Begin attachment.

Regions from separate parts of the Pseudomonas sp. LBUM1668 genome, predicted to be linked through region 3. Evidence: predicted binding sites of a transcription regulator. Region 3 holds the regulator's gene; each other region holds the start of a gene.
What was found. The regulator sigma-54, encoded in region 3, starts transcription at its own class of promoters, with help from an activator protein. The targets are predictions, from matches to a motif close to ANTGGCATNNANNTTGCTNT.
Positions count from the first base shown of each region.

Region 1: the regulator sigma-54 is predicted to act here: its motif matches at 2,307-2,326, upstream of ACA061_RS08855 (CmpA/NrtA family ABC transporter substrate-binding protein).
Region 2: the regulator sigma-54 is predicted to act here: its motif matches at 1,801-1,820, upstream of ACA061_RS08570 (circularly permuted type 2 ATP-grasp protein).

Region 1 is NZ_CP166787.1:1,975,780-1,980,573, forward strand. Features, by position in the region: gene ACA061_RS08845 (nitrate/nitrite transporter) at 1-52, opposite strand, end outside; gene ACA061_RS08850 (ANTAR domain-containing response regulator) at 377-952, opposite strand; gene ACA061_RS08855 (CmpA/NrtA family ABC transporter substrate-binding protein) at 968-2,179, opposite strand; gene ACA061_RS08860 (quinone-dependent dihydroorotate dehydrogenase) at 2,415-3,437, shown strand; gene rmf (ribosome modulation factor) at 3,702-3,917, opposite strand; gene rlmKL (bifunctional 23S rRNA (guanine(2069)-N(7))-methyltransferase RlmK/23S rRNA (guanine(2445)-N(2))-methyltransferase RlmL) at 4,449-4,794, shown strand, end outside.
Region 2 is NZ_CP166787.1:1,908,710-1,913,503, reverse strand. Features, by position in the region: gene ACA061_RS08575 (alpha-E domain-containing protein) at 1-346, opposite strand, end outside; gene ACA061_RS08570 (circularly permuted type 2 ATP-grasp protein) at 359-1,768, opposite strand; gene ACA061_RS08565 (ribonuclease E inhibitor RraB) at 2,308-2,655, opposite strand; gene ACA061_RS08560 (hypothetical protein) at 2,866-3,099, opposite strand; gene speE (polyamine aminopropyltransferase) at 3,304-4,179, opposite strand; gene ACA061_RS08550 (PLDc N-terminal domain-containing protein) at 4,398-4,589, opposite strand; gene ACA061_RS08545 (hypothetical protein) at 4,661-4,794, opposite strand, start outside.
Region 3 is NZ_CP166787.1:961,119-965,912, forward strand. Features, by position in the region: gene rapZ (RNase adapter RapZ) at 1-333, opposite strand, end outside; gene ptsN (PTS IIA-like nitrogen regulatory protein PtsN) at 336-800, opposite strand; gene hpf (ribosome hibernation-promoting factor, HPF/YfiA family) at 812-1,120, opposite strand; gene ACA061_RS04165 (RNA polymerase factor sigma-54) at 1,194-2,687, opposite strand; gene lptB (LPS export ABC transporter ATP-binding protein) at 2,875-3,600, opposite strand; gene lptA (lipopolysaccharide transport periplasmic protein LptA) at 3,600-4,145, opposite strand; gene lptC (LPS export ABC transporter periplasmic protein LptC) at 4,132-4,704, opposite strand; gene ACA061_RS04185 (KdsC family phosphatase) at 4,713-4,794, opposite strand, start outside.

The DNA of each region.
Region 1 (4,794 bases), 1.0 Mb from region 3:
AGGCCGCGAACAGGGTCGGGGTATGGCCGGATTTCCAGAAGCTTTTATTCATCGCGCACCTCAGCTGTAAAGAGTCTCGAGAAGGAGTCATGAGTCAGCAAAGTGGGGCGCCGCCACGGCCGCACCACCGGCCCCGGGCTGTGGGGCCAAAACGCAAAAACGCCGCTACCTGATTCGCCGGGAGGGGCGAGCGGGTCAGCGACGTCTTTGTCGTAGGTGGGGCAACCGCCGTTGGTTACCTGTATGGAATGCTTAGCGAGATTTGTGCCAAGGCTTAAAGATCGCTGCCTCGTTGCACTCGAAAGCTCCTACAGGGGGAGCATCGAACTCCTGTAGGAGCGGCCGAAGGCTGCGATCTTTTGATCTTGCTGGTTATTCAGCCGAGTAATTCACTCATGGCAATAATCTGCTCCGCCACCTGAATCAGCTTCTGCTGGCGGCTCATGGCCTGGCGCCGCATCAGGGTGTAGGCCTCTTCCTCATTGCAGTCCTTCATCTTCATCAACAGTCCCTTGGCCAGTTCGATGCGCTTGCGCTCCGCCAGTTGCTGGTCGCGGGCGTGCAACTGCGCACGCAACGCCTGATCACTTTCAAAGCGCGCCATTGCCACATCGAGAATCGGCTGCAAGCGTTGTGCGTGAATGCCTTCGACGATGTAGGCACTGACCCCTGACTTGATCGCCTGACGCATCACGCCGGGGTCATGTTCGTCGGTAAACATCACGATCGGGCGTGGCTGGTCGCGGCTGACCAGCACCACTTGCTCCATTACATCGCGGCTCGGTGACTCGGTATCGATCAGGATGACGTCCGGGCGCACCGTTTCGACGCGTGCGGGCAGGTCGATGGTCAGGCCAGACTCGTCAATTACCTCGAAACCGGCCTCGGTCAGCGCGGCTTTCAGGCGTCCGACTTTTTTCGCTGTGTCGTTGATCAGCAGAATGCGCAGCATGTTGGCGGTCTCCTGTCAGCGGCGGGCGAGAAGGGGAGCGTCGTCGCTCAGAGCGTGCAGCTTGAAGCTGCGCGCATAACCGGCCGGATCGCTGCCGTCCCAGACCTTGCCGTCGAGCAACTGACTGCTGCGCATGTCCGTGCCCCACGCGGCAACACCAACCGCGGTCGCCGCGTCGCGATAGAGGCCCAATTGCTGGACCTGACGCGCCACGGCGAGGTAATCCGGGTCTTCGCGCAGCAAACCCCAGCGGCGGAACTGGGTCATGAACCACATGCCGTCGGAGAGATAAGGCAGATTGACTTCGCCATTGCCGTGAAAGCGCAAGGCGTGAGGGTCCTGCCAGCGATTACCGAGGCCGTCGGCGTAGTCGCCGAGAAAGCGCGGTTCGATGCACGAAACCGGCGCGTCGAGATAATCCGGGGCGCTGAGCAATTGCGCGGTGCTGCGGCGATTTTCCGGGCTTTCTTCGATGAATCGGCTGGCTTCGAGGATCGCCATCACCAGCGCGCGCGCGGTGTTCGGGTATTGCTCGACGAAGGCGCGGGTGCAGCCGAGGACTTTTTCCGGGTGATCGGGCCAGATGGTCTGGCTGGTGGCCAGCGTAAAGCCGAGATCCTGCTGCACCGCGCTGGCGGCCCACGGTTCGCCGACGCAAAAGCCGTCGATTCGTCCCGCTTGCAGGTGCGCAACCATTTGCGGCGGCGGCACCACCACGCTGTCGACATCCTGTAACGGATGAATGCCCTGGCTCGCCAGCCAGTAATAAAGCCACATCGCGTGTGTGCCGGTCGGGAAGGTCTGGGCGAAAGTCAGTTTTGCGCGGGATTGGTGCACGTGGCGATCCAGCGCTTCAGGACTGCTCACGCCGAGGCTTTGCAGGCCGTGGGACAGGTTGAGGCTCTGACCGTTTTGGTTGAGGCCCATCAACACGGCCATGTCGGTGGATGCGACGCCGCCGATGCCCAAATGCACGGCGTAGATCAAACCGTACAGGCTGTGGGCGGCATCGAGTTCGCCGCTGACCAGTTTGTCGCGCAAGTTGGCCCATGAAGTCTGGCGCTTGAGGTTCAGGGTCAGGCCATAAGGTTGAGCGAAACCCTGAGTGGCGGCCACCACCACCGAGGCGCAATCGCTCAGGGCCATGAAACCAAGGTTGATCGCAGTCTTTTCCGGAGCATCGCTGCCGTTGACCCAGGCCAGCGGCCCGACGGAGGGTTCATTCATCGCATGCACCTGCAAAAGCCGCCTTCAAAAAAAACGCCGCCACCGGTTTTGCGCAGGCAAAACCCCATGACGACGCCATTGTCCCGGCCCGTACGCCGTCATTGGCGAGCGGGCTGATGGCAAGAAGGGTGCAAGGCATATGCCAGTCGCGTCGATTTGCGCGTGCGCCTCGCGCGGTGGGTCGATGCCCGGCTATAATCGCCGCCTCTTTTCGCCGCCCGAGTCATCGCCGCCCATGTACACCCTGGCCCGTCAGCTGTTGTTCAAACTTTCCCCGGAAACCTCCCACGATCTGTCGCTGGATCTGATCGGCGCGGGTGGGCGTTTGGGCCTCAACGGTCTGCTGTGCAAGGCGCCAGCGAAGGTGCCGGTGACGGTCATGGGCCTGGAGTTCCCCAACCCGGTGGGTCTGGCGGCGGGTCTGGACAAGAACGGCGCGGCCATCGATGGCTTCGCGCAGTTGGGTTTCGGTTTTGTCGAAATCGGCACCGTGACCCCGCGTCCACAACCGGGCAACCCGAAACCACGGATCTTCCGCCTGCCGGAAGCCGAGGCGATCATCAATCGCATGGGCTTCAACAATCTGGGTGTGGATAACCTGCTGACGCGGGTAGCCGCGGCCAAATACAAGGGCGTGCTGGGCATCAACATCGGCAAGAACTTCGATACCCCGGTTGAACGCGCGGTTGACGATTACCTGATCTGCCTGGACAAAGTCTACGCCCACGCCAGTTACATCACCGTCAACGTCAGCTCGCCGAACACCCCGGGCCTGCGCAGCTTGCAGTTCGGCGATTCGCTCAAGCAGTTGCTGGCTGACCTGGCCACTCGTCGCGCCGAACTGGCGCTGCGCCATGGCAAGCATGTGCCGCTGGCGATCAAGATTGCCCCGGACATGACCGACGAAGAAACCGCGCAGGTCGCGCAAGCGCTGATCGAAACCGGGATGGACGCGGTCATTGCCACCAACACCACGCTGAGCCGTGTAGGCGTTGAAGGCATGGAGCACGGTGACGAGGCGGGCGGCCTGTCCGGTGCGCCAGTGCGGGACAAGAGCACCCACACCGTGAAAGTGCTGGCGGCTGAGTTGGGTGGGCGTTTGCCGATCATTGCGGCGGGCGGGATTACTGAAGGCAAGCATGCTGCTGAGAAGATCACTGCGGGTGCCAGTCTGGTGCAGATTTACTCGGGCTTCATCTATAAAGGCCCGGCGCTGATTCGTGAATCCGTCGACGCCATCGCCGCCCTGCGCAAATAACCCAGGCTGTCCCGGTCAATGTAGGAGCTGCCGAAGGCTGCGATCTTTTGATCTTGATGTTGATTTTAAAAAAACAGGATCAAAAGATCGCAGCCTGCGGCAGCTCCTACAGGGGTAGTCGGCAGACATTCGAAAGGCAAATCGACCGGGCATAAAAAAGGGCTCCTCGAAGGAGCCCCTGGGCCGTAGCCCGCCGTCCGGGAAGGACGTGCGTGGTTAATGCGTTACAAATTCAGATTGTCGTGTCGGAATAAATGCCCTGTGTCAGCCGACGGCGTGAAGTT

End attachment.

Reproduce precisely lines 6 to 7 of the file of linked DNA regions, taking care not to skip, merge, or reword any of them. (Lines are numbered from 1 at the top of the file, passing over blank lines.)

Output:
Region 1 is NZ_CP166787.1:1,975,780-1,980,573, forward strand. Features, by position in the region: gene ACA061_RS08845 (nitrate/nitrite transporter) at 1-52, opposite strand, end outside; gene ACA061_RS08850 (ANTAR domain-containing response regulator) at 377-952, opposite strand; gene ACA061_RS08855 (CmpA/NrtA family ABC transporter substrate-binding protein) at 968-2,179, opposite strand; gene ACA061_RS08860 (quinone-dependent dihydroorotate dehydrogenase) at 2,415-3,437, shown strand; gene rmf (ribosome modulation factor) at 3,702-3,917, opposite strand; gene rlmKL (bifunctional 23S rRNA (guanine(2069)-N(7))-methyltransferase RlmK/23S rRNA (guanine(2445)-N(2))-methyltransferase RlmL) at 4,449-4,794, shown strand, end outside.
Region 2 is NZ_CP166787.1:1,908,710-1,913,503, reverse strand. Features, by position in the region: gene ACA061_RS08575 (alpha-E domain-containing protein) at 1-346, opposite strand, end outside; gene ACA061_RS08570 (circularly permuted type 2 ATP-grasp protein) at 359-1,768, opposite strand; gene ACA061_RS08565 (ribonuclease E inhibitor RraB) at 2,308-2,655, opposite strand; gene ACA061_RS08560 (hypothetical protein) at 2,866-3,099, opposite strand; gene speE (polyamine aminopropyltransferase) at 3,304-4,179, opposite strand; gene ACA061_RS08550 (PLDc N-terminal domain-containing protein) at 4,398-4,589, opposite strand; gene ACA061_RS08545 (hypothetical protein) at 4,661-4,794, opposite strand, start outside.